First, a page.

The ACLU filed a set of affidavits Wednesday from lawyers who said that separated immigrant parents reported being coerced or pressured into waiving reunification. One lawyer said that a mother from Honduras with minimal literacy in Spanish was given a form and told to sign it in order to be reunified, only to learn later that she had actually waived reunification.

On Monday, the government said in a court filing that 900 parents potentially eligible for reunification had a final order of removal from the United States. It did not include that number in Thursday's report.

ICE official Matthew Albence told reporters on Thursday that 223 families were being held in ICE detention centers; he did not say how many reunified families had been deported and how many were released into the United States.

Dilma Araceley Riveria Hernandez and her son, Anderson Alvarado, 2, after they were processed and released June 24 in McAllen, Texas.
David J. Phillip / AP

Dilma Araceley Riveria Hernandez and her son, Anderson Alvarado, 2, after they were processed and released June 24 in McAllen, Texas.

Lee Gelernt, lead attorney for the parents and deputy director of the ACLU’s Immigrants’ Rights Project, told BuzzFeed News in an email that reunited families are being released if they don't have a final order of removal.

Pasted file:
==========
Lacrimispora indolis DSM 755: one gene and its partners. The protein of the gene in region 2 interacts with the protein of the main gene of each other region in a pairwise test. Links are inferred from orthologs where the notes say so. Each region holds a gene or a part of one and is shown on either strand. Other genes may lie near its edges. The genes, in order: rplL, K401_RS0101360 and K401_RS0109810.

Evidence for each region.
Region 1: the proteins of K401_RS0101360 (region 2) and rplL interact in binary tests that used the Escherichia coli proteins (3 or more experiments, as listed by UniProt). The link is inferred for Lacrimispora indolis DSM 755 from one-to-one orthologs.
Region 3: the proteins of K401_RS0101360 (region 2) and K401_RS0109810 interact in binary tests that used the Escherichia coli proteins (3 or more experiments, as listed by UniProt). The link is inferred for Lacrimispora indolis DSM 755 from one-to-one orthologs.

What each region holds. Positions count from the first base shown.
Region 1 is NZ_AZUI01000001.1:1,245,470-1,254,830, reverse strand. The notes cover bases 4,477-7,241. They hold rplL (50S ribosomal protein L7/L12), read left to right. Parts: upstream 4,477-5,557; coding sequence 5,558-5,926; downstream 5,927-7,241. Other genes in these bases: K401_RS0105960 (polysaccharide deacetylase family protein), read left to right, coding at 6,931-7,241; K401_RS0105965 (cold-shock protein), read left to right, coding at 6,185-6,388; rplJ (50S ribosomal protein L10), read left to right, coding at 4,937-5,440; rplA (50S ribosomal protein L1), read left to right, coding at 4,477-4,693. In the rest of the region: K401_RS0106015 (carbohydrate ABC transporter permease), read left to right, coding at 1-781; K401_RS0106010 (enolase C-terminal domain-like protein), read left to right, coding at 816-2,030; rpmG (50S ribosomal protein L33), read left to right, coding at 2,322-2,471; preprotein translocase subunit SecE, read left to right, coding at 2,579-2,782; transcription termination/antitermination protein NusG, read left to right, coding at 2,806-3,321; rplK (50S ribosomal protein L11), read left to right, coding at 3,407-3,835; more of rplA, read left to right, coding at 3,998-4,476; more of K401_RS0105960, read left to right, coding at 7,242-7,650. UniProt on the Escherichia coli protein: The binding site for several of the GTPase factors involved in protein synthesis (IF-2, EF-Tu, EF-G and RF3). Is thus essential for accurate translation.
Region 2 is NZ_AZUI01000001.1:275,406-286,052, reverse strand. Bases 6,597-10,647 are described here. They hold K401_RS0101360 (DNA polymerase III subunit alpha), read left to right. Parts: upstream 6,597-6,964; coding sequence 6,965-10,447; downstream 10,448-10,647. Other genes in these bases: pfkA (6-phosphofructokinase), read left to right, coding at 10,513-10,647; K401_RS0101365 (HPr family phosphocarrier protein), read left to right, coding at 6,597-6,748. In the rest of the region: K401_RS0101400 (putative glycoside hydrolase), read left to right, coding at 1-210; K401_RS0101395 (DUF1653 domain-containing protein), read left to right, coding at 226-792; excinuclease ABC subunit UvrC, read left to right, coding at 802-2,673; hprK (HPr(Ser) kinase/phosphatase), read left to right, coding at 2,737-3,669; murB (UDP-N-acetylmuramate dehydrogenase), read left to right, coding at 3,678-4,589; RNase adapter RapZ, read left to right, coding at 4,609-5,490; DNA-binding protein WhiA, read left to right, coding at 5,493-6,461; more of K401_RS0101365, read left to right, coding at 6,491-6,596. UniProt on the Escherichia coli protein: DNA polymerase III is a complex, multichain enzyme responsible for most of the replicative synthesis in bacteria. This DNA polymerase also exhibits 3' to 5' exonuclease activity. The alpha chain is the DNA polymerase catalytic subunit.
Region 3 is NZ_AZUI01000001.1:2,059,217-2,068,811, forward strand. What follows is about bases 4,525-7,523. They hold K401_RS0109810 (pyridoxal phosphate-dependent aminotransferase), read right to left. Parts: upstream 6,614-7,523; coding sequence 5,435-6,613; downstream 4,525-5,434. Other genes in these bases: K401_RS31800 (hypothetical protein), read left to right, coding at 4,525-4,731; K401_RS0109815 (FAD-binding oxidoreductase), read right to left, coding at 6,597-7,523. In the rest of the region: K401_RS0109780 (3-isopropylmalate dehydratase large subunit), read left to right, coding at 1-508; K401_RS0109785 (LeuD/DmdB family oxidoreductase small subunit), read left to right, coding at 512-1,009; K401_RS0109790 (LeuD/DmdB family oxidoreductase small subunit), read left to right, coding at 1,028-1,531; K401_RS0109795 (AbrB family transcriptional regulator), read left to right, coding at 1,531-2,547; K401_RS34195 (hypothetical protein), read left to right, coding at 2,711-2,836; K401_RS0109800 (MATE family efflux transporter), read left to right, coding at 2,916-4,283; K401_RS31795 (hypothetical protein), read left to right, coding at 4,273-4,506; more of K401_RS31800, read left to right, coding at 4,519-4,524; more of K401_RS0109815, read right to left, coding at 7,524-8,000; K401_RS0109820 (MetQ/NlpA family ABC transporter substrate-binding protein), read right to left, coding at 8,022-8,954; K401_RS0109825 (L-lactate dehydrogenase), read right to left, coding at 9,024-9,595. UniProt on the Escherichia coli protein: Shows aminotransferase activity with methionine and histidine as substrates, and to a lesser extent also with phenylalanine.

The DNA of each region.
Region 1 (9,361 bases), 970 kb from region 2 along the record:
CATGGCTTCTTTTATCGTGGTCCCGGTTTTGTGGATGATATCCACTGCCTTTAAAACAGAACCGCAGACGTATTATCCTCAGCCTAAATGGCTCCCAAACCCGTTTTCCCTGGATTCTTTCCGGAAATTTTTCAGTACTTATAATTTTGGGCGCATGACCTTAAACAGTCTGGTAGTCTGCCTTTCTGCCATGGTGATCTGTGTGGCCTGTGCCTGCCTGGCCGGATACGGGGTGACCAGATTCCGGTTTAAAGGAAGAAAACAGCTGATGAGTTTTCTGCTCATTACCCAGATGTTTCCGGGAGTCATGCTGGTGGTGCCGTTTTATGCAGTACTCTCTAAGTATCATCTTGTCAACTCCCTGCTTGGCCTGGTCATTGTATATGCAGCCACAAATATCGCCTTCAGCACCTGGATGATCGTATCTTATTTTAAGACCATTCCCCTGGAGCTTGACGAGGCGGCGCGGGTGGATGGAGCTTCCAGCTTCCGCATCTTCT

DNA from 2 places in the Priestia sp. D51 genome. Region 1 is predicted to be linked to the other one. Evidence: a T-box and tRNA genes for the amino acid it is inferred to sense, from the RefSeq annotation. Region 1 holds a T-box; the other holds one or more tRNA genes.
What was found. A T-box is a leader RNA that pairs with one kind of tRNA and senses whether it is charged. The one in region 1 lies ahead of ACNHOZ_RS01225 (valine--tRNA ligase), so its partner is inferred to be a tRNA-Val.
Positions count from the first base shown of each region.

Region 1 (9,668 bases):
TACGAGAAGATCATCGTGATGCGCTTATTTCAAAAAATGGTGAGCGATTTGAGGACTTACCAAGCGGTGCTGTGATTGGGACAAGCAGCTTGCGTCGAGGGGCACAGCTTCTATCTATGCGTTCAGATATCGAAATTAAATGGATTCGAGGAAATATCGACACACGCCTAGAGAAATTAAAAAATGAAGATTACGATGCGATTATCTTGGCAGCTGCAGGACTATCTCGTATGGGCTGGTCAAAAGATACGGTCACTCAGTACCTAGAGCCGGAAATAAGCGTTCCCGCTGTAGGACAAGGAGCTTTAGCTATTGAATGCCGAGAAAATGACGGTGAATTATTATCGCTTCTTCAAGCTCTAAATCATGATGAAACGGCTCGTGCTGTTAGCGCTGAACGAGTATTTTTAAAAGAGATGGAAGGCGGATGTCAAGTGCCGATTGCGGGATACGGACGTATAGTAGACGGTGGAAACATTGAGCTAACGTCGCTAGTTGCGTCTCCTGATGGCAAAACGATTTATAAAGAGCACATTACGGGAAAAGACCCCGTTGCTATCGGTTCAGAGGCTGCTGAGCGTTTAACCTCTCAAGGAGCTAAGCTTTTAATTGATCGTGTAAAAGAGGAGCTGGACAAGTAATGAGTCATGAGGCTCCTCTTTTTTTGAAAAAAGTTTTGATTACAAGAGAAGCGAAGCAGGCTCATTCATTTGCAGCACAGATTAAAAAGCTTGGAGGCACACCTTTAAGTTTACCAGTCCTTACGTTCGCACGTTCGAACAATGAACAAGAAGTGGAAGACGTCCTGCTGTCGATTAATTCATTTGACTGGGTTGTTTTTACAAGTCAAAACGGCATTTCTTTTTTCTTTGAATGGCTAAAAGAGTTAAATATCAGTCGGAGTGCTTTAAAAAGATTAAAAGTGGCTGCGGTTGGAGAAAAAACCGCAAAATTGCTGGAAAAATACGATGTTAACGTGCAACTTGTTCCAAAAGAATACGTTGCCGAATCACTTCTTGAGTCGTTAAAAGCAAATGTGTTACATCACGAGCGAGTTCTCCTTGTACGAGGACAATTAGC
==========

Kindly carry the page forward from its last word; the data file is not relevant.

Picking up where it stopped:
The ACLU has also asked for information about the parents deemed ineligible for reunification or whom the government said waived reunification, and could challenge those at a later date. The number of parents who waived reunification dropped from 130 as of the government's Monday filing to 120 in Thursday's report; a Justice Department lawyer told a judge Tuesday that the number had started to go down as those parents decided they did want to reunite with their children.

And then there's the question of parents who were deported or released by immigration officials in the United States, and whose location is unknown. The government has been working with the ACLU to locate those parents, but it's unclear how long that will take.

"These parents and children have lost valuable time together that can never be replaced. We’re thrilled for the families who are finally reunited, but many more remain separated," Gelernt said in a statement. "The Trump administration is trying to sweep them under the rug by unilaterally picking and choosing who is eligible for reunification. We will continue to hold the government accountable and get these families back together."

"Chaotic circumstance of the government's own making"

A US Border Patrol vehicle drives along a fence line near the US–Mexico border June 25 in Hidalgo, Texas.
David J. Phillip / AP

A US Border Patrol vehicle drives along a fence line near the US–Mexico border June 25 in Hidalgo, Texas.

US District Judge Dana Sabraw, who sits in San Diego, ruled June 26 that the ACLU was likely to succeed on its claims that the separations were unlawful. He found that the government had adopted a policy of separating families without an effective system for tracking children or reuniting families later on.

"The facts set forth before the court portray reactive governance — responses to address a chaotic circumstance of the Government’s own making," Sabraw wrote. "They belie measured and ordered governance, which is central to the concept of due process enshrined in our Constitution."